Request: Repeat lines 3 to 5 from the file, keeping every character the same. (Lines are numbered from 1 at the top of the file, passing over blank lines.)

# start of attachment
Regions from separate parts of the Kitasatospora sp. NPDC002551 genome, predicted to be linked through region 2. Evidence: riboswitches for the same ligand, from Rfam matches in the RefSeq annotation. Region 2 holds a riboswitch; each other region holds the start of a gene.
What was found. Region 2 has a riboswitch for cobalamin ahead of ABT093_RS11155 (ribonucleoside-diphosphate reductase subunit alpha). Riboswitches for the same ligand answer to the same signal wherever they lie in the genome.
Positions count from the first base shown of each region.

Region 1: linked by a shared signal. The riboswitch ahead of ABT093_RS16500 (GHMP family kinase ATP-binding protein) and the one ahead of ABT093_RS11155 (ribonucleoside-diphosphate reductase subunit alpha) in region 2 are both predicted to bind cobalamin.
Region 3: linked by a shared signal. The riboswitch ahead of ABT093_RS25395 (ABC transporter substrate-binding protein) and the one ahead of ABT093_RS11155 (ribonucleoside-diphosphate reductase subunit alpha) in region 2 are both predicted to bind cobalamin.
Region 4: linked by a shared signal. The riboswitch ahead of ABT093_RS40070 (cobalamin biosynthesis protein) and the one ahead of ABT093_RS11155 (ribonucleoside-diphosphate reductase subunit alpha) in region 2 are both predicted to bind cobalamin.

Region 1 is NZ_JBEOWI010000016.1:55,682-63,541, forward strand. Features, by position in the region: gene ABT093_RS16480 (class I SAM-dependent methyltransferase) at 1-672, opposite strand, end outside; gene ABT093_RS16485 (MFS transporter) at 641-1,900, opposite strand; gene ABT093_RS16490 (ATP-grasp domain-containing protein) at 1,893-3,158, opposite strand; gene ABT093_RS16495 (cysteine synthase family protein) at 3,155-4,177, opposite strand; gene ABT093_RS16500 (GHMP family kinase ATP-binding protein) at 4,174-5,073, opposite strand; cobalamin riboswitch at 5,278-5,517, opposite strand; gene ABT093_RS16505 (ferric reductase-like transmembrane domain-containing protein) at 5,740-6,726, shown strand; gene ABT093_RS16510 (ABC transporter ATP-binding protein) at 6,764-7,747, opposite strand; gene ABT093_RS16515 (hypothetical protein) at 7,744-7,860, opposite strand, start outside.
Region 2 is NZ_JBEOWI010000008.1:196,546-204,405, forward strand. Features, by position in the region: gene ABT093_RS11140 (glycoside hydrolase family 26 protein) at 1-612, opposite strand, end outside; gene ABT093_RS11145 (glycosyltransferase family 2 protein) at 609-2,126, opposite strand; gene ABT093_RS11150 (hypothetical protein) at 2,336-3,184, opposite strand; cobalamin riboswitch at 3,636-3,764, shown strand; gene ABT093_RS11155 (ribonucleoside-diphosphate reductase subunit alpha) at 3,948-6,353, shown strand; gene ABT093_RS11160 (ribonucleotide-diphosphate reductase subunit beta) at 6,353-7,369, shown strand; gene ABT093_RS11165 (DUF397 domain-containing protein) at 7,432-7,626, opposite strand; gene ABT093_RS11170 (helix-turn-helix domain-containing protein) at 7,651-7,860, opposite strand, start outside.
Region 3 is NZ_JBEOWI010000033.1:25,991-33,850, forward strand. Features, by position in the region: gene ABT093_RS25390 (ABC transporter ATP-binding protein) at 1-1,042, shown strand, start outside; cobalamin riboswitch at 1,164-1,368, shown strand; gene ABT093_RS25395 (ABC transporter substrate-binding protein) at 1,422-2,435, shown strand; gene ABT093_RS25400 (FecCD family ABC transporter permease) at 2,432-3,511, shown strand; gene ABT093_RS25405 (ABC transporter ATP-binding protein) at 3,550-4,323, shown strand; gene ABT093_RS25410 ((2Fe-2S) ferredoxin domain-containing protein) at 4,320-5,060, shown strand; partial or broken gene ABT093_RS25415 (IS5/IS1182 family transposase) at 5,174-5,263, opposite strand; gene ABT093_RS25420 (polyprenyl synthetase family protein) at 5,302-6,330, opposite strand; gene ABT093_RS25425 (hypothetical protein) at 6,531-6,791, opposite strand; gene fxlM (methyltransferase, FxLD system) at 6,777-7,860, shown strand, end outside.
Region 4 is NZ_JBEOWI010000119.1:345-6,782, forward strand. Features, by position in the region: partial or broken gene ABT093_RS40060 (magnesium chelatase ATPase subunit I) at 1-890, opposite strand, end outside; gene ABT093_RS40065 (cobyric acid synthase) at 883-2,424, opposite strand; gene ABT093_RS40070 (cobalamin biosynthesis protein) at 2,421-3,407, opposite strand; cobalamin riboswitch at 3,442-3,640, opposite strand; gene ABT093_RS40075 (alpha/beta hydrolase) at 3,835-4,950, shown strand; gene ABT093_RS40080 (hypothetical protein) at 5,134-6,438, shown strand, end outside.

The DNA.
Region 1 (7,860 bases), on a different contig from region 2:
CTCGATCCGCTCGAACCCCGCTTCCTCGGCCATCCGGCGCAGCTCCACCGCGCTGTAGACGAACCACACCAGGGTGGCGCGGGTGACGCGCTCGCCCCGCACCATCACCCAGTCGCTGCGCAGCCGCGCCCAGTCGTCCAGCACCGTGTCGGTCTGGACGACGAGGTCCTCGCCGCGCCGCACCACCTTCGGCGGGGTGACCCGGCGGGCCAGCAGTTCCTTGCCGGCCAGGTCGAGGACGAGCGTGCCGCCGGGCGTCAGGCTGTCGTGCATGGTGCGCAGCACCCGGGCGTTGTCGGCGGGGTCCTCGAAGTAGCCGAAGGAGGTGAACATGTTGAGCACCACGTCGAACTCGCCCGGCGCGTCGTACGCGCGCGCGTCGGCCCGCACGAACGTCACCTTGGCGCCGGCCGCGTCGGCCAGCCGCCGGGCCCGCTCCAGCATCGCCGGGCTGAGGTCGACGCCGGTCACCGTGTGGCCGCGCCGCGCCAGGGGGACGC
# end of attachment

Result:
Positions count from the first base shown of each region.

Region 1: linked by a shared signal. The riboswitch ahead of ABT093_RS16500 (GHMP family kinase ATP-binding protein) and the one ahead of ABT093_RS11155 (ribonucleoside-diphosphate reductase subunit alpha) in region 2 are both predicted to bind cobalamin.
Region 3: linked by a shared signal. The riboswitch ahead of ABT093_RS25395 (ABC transporter substrate-binding protein) and the one ahead of ABT093_RS11155 (ribonucleoside-diphosphate reductase subunit alpha) in region 2 are both predicted to bind cobalamin.